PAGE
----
I am now officially banned from the library.
Not by the library or the ALA (American Library Association) or anything like that, of course--I'm sure they're only too happy when I walk through the door to return a book that is two weeks overdue. In fact, I'm positive that they're secretly thrilled when I have to bite the bullet and pay a $17 fine for a book that is probably only worth $15. But I have now officially banned myself from even thinking of entering the hallowed halls of the Denver Public Library, because I am obviously not responsible enough to take advantage of my civil rights. Until I am responsible enough to get a borrowed book back by its due date, I am no longer allowed to borrow said book in the first place.
It's too bad, really. I've been going to the library since before I could read, thanks to my bibliophile mother, and I remember staggering out to the car with piles and piles of books that I would go home and spread out on the living room floor. When I was in high school, the Vandenberg Village Public Library was on my way home, and I would regularly stop in to peruse the new books section (yes, I was that high school girl). I've worked as an English tutor in libraries, surrounded by encyclopedias and books on literary criticism while patiently explaining why one can "think about" but not "consider about" something. I spent hours and hours at the UCLA libraries, either between classes or early in the morning, cramming as much homework and reading into the time as possible.
In fact, even one of the things that I dislike about public libraries--the likelihood of encountering the half-crazed homeless--I take somewhat as a symbol of the freedom of thought. While some might (and do) argue that we should limit library access to the homeless because they aren't reading and are really only taking up space, my response is generally this: the library represents free thought, free speech, and, generally, that which is good about our country. As soon as we start limiting who can and who cannot enter this realm of free thought and free speech, we begin limiting the existence of those very freedoms. While I understand very well that the "slippery slope" argument is a logical fallacy, I can't help but wonder: if we ban the homeless from the libraries, who's next? What other group can "we" decide "we" don't want in the library? So while it is less than thrilling to see the half-crazed homeless lounging on library benches--especially if they try to engage me in conversation--I'm always pleased to see them, because it means at least one of my unalienable rights has yet to be violated.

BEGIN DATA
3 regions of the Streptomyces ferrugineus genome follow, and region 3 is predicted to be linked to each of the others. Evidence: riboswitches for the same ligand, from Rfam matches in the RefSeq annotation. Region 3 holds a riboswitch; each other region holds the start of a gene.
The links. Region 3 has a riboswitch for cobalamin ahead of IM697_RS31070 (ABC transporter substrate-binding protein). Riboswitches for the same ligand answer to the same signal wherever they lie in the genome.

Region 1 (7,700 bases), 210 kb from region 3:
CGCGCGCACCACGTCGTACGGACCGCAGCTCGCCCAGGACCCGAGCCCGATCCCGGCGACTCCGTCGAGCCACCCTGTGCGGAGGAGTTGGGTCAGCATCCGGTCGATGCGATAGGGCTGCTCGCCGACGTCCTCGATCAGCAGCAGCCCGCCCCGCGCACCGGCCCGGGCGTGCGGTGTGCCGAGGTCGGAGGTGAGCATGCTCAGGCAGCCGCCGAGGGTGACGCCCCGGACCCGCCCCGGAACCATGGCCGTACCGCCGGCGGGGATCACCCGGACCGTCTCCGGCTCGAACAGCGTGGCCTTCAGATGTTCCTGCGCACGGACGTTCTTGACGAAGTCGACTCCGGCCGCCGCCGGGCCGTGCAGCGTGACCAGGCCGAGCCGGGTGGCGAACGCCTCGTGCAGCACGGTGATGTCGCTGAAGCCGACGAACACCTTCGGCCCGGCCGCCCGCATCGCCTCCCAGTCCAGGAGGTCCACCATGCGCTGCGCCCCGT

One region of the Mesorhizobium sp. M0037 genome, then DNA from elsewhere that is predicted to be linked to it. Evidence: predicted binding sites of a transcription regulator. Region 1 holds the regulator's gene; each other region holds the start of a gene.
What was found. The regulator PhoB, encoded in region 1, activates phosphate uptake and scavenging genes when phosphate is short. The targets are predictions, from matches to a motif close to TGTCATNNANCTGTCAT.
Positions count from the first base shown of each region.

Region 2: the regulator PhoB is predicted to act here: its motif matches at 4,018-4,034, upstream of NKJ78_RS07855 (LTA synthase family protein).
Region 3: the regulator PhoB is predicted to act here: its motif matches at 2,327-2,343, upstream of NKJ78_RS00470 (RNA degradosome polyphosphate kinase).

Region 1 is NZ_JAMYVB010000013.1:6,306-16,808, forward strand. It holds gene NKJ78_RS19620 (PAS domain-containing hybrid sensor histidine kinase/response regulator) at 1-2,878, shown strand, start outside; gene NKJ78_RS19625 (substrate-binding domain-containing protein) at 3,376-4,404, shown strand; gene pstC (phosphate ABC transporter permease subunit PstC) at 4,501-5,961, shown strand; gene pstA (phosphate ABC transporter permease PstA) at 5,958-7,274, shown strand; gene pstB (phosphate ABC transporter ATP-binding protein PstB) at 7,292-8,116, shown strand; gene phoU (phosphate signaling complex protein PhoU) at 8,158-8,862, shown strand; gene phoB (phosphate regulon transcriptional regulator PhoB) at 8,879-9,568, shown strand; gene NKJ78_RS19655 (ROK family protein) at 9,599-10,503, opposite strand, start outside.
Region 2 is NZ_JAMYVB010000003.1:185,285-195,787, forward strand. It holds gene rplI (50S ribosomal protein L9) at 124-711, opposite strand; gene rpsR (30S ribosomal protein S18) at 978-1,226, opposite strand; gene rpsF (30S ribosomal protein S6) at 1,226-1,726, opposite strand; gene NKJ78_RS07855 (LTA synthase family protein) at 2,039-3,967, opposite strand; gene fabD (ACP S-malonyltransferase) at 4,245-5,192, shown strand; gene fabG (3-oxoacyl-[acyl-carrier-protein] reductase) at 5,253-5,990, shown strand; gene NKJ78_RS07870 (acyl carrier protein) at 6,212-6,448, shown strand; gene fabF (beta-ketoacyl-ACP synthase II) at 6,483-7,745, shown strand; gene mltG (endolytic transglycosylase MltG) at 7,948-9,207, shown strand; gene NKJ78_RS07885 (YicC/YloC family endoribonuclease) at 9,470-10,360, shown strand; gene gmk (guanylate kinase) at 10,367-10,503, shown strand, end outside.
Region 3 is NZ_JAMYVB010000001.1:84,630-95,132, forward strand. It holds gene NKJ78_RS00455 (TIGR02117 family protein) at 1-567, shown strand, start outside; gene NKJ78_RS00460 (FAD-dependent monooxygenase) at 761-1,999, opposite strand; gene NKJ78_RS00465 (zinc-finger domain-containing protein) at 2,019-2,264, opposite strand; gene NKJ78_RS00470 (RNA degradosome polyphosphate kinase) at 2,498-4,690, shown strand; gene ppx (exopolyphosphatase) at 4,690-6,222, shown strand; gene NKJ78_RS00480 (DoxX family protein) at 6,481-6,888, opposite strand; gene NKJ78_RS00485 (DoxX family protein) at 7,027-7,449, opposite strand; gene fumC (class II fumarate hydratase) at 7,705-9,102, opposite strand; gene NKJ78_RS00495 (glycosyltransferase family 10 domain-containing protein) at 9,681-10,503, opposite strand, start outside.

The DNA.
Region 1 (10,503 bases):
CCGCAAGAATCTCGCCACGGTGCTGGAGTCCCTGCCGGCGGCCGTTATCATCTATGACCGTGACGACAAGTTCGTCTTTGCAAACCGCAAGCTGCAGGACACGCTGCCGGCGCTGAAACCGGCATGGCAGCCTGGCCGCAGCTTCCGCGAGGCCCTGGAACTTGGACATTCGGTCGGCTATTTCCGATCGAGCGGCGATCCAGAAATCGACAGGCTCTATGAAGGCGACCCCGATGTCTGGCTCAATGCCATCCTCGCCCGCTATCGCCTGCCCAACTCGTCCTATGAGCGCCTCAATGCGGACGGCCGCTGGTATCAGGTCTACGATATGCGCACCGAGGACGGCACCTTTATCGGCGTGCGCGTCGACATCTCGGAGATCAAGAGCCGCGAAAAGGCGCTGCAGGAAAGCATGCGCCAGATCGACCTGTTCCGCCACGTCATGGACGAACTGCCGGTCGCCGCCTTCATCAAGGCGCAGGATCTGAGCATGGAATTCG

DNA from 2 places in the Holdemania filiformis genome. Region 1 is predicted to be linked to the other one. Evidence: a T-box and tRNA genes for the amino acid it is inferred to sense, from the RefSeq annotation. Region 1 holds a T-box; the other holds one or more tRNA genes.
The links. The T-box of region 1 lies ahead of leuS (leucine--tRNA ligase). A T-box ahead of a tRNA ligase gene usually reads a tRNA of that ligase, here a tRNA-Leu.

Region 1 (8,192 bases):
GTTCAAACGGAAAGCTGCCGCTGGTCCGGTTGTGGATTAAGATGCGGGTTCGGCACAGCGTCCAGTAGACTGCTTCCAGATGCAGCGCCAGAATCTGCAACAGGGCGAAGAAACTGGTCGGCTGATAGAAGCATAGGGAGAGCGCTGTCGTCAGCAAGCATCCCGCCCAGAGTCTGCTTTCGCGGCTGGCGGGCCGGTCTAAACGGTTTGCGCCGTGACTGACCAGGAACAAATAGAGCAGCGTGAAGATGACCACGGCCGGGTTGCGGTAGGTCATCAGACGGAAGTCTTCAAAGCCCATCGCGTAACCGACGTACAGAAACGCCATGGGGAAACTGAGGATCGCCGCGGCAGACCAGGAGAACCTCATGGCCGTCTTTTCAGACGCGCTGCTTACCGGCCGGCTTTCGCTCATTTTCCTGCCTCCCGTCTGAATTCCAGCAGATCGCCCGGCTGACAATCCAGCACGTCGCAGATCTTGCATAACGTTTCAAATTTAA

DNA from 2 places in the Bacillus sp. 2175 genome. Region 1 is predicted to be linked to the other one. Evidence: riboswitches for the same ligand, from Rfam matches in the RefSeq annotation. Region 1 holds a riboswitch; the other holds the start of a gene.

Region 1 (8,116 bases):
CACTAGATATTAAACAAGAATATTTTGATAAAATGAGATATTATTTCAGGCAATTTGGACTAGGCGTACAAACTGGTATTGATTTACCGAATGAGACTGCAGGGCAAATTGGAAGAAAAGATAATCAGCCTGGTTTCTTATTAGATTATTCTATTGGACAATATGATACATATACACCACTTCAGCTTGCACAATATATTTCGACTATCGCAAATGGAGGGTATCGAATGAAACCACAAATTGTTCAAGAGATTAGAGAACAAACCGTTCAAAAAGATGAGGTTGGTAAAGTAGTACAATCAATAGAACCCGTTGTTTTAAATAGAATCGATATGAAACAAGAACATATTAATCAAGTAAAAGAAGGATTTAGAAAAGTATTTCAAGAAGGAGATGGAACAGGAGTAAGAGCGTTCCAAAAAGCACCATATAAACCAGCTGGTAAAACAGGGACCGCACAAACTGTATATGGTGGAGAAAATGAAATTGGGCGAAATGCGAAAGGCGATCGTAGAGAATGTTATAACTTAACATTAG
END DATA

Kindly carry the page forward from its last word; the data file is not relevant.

I can't wait until I'm mature enough and responsible enough to go back. I really can't afford to buy every book that I want to read, but that's the only option I currently have left, I'm afraid.
This brings me to my next point, however, which is books that are banned from the library. I recently found a list of books that have been burned or banned / challenged in public schools or public libraries, due either to religion, racism, sexual content, or language. While I can understand that it is difficult for some people to read The Adventures of Huckleberry Finn without flinching at the rather liberal use of the n-word (which I won't use here for fear of being banned or challenged), is forbidding people from reading the book really the answer? Isn't it much more productive to show how things used to be and discuss how much better-off we are in a post-Civil Rights era? As John Milton said in Areopagitica, "As good almost kill a man as kill a good book: who kills a man kills a reasonable creature, God's image; but he who destroys a good book, kills reason itself, kills the image of God, as it were, in the eye." (Of course, we again could quibble on the definition of a "good" book, but consider this: I once heard that the best-selling book on Amazon when it went international was Mein Kampf, Hitler's autobiography. Why, you might ask? Because its sale was banned for so many years in Germany to try to repress anti-semitism. Was banning it effective? Probably not. Did it in fact raise awareness of and interest in the novel? Obviously so.)
And so I scanned the list of banned and challenged books, and was quite surprised by what had made it onto the list--almost every good novel of the 20th Century is on the list, and I'm sure it's only a matter of time until the rest of the good novels join the club. Fitzgerald, Joyce, Steinbeck, Faulkner, Hemingway, Tolkien--it's actually a fairly impressive group, and I'm sure J.K. Rowling was flattered to have been included.
Anyway, my point is that I'll be compiling my self-assigned reading list from this website (included below), if only because doing so gives me hope for the future... kind of like seeing the homeless in the magazine section at the Central Library Branch. Unfortunately for me, of course, I won't be at the Central Library Branch and will instead need to purchase these books from my nearest bookstore.